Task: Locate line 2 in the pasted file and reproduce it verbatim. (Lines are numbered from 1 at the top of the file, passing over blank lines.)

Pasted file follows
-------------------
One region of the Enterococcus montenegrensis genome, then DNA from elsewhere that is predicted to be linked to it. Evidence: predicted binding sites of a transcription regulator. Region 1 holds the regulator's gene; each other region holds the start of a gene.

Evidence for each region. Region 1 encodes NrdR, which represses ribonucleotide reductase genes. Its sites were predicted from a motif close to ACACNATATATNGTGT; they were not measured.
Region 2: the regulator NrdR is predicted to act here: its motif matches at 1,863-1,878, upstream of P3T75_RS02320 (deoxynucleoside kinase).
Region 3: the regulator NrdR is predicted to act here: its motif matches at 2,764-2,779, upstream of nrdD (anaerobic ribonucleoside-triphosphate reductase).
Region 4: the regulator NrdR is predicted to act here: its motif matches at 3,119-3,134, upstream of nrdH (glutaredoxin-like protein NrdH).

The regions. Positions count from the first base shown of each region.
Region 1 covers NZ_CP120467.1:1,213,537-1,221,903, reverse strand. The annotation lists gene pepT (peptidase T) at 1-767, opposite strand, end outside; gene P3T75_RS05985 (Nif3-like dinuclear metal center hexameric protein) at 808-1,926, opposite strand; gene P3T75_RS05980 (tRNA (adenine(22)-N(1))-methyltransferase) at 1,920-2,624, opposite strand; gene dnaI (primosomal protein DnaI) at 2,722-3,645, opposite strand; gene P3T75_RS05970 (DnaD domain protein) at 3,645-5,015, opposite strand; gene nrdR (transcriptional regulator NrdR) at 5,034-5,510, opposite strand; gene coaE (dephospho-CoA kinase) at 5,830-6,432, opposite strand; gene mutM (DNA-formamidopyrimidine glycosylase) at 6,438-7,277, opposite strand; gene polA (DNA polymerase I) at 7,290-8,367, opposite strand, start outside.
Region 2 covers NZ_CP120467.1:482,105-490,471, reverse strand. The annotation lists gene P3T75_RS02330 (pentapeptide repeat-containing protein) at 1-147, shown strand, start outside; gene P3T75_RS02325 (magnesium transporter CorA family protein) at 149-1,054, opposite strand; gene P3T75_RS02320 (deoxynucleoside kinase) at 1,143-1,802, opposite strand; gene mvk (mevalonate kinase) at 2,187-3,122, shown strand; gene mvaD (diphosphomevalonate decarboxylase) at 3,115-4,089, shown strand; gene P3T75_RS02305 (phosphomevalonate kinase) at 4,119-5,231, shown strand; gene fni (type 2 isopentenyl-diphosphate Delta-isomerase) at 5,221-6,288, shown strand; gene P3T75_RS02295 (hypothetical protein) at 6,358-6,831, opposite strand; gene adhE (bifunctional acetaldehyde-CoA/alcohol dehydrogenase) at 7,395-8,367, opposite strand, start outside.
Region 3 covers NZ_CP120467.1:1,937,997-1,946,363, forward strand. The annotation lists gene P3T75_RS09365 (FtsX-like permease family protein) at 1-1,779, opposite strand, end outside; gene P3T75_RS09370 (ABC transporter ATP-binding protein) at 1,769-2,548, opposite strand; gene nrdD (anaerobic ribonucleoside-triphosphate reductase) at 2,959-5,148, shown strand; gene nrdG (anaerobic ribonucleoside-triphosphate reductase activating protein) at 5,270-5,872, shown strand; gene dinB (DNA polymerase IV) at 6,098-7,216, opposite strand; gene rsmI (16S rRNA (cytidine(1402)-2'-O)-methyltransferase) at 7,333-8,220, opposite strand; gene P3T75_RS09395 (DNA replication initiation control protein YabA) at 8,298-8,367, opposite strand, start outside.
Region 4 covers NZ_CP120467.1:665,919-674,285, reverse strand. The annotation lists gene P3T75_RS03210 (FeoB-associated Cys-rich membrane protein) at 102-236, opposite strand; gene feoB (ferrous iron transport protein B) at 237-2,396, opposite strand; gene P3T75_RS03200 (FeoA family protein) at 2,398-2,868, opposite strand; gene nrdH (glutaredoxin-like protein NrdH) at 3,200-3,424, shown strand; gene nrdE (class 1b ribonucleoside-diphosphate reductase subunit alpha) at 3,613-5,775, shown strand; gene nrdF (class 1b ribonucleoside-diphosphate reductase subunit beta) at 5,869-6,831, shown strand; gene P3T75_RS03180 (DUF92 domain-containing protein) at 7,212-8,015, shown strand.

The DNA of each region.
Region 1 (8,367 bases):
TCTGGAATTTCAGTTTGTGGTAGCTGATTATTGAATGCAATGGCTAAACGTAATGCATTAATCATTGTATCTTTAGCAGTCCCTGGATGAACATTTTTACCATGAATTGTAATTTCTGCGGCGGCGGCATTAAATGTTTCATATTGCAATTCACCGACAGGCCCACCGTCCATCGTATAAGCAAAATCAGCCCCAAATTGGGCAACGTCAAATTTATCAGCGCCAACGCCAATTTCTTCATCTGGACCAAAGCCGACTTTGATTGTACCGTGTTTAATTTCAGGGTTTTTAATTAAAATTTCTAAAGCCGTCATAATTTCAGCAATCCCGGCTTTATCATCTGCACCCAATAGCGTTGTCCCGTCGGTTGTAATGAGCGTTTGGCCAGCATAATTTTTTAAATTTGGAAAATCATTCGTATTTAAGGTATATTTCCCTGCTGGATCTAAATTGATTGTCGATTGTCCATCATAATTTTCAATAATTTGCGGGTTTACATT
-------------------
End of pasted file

Evidence for each region. Region 1 encodes NrdR, which represses ribonucleotide reductase genes. Its sites were predicted from a motif close to ACACNATATATNGTGT; they were not measured.